Luke 17:1

(1) It is impossible but that offences will come.--In this instance, the absence of any apparent connection might, perhaps, justify us in looking on the two precepts as having been noted by St. Luke for their own intrinsic value, without regard to the context in which they had been spoken. (See Notes on Matthew 18:7.) Even here, however, we must remember that there may have been what we have called "dropped links." It is not hard to see that the self-indulgent life, after the pattern of that of the rich man in the preceding parable, was an "offence" which, in one sense, must needs come, in the history of the Christian Church, as it had come in the Jewish, and yet would bring a woe on the man through whom it came.

Verses 1-37. - The Master's teaching on the subject of the injury worked on the souls of others by our sins. The disciples pray for an increase of faith that they may be kept from such sins. The Lord's reply. His little parable on humility. The healing of the ten lepers. The ingratitude of all save one. The question of the Pharisees as to the coming of the kingdom. The Lord's answer, and his teaching respecting the awful suddenness of the advent of the Son of man. Verses 1, 2. - Then said he unto the disciples, It is impossible but that offences will come: but woe unto him, through whom they come: It were better for him that a millstone were hanged about his neck, and he cast into the sea, than that he should offend one of these little ones. The thread of connection here is not very obvious, and many expositors are content with regarding this seventeenth chapter as simply containing certain lessons of teaching placed here by St. Luke without regard to anything which preceded or succeeded them in the narrative, these expositors regarding the contents of this chapter as well authenticated sayings of the Master, which were repeated to Luke or Paul without any precise note of time or place, and which appeared to them too important for them to omit in these memoirs of the Divine life. Notwithstanding this deliberate opinion, endorsed by Godet and others, there does seem a clear connection here with the narrative immediately preceding. The Divine Master, while mourning over the sorrowful certainty of offences being committed in the present confused and disordered state of things, yet pronounces a bitter woe on the soul of the man through whose agency the offences were wrought. The "little cues" whom these offences would injure are clearly in this instance not children, although, of course, the words would include the very young, for whom Jesus ever showed the tenderest love; but the reference is clearly to disciples whose faith was only as yet weak and wavering - to men and women who would be easily influenced either for good or evil. The offences, then, especially alluded to were no doubt the worldliness and selfishness of professors of godliness. The sight of these, professedly serving God and all the while serving mammon more earnestly, would bring the very name of God's service into evil odour with some; while with others such conduct would serve as an example to be imitated. The selfish rich man of the great parable just spoken, professedly a religious man, one who evidently prided himself on his descent from Abraham the friend of God, and yet lived as a heartless, selfish sinner, who was eventually condemned for inhumanity, was probably in the Lord's mind when he spoke thus. What fatal injury to the cause of true religion would be caused by one such life as that! It were better for him that a millstone were hanged about his neck, and he east into the sea. This was a punishment not unknown among the ancients. The ancient Latin Version, and Marcion in his recension of St. Luke, read here, "It were better for him that he had never been born, or that a millstone." etc. The awful sequel to a life which apparently had given the offence to which the Lord referred, endorses this terrible alternative. Yes; better indeed for him had that evil life been cut short even by such a death of horror as the Master pictures here, when he speaks of the living being cast into the sea bound to a millstone.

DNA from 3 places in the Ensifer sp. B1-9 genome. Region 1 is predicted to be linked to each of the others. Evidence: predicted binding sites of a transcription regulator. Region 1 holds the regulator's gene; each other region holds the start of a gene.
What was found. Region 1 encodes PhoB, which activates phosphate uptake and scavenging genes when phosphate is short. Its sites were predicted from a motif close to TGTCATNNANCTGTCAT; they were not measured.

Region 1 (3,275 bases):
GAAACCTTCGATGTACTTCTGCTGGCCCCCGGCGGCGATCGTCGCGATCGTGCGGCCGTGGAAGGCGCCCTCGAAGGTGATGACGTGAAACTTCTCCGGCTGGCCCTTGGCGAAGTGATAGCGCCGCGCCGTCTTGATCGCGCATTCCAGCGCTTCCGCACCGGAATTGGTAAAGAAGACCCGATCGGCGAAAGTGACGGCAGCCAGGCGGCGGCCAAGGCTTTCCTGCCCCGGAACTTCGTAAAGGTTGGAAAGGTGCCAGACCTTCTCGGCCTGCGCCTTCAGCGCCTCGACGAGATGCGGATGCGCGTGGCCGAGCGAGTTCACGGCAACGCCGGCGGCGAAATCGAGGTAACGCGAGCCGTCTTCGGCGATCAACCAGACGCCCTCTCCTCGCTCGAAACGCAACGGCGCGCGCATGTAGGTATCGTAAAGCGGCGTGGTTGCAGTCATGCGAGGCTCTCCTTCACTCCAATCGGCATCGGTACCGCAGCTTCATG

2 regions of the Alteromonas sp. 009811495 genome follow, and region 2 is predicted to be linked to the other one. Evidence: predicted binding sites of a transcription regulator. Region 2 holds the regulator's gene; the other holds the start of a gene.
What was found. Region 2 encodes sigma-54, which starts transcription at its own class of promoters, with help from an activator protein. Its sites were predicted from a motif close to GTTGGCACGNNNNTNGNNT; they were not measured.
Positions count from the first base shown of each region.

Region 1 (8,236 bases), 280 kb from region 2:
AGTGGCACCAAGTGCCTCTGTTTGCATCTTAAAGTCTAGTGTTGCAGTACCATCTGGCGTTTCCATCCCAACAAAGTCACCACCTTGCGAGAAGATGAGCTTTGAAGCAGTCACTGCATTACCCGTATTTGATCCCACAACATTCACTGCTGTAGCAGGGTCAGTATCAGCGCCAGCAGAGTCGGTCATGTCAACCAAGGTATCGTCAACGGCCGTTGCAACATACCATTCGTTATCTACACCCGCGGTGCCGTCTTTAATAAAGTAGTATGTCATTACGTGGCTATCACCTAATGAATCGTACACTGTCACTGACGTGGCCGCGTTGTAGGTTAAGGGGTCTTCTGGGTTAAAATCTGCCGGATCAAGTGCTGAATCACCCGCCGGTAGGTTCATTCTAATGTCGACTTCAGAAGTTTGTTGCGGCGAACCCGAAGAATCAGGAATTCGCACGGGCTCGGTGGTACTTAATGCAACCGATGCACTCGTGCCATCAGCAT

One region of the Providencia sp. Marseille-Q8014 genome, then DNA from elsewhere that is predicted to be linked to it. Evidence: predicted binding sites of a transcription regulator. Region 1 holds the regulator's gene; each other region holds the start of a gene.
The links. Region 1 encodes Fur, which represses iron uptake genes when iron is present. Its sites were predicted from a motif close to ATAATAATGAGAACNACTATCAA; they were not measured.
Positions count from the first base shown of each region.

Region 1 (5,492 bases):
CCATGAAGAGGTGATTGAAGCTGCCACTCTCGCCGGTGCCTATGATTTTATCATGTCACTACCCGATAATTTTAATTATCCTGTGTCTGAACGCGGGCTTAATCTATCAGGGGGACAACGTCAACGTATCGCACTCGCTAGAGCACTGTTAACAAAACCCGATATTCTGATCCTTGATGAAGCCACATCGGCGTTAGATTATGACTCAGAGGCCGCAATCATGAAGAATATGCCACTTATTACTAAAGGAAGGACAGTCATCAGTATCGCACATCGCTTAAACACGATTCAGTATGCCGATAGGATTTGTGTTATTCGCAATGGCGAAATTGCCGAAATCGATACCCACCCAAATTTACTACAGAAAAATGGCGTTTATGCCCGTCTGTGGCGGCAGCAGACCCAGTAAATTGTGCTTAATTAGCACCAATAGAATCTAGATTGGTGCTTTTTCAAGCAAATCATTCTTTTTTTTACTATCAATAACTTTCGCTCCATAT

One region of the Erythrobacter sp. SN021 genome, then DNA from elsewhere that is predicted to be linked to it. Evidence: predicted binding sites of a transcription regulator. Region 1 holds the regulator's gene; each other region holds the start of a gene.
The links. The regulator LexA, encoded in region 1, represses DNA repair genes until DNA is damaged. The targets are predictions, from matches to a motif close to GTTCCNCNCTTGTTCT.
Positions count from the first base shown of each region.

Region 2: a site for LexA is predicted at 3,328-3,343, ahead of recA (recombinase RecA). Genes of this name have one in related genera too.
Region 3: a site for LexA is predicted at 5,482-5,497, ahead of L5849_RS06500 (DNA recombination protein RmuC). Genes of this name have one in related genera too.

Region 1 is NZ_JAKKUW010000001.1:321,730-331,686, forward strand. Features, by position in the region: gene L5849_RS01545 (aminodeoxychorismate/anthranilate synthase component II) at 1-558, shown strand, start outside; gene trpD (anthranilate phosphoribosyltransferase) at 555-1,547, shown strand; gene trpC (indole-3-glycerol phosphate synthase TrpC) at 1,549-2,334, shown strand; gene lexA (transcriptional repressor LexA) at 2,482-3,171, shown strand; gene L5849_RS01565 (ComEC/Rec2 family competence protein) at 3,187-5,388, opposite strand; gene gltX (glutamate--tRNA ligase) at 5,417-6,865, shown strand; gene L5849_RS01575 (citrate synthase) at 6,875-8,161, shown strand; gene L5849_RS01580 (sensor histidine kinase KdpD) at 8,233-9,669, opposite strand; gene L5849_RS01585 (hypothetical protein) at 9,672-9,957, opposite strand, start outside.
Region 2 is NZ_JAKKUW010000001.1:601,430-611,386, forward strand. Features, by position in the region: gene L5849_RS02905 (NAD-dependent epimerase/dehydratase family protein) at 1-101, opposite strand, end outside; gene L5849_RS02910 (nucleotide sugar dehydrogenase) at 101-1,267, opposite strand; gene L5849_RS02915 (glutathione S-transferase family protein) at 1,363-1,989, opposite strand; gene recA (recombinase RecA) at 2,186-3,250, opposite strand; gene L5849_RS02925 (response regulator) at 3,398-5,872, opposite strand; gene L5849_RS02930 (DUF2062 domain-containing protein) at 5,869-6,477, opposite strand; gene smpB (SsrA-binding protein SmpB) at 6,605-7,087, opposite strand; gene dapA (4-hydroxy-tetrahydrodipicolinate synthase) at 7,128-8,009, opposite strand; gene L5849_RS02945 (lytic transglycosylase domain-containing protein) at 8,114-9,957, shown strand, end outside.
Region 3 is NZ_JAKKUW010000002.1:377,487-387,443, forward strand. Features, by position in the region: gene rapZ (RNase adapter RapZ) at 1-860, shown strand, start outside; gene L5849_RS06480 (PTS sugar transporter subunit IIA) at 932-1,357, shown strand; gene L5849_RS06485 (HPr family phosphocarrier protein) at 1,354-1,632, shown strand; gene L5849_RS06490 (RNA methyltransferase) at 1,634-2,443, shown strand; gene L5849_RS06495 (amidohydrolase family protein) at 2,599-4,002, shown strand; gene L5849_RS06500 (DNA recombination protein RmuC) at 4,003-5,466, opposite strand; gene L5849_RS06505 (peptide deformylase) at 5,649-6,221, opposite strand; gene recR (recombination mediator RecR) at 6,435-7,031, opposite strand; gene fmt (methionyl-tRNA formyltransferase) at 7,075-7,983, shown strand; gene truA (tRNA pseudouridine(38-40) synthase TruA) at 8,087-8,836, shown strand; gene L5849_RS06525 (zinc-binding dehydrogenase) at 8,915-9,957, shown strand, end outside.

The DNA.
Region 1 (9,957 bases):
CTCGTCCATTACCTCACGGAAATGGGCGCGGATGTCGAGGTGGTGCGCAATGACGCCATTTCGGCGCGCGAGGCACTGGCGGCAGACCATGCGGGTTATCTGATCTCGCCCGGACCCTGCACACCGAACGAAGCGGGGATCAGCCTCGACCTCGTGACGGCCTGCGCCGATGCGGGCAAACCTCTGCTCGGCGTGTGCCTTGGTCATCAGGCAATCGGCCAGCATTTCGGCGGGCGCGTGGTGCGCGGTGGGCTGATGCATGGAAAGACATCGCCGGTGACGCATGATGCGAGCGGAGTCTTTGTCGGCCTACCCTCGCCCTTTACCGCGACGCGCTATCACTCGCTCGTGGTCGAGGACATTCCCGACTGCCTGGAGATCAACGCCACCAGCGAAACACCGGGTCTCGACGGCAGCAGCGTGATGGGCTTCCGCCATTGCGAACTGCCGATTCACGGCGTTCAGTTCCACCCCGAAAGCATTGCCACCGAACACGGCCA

17:1-10 It is no abatement of their guilt by whom an offence comes, nor will it lessen their punishment that offences will come. Faith in God's pardoning mercy, will enable us to get over the greatest difficulties in the way of forgiving our brethren. As with God nothing is impossible, so all things are possible to him that can believe. Our Lord showed his disciples their need of deep humility. The Lord has such a property in every creature, as no man can have in another; he cannot be in debt to them for their services, nor do they deserve any return from him.Then said he unto his disciples,.... In the Alexandrian copy, and in "three" of Beza's exemplars it is read, "his disciples"; and so read the Vulgate Latin, and all the Oriental versions; that is, Jesus said to his disciples what follows, as the Syriac and Persic versions express, and the latter reads, he said "again". About the time that he delivered the above parable concerning the rich man and Lazarus, he repeated to his disciples what he had before said to them on another occasion, Matthew 18:7

it is impossible but that offences will come; considering the decree of God, the malice of Satan, the wickedness of men, the corruption both of their principles and practices. The Ethiopic version renders it, "temptation will come"; that which will be trying to the faith of the saints, and a stumblingblock to weak minds, as reproach and persecution, errors, and heresies, and the evil lives of professors:

but woe unto him through whom they come; See Gill on Matthew 18:7

Luke 16:31
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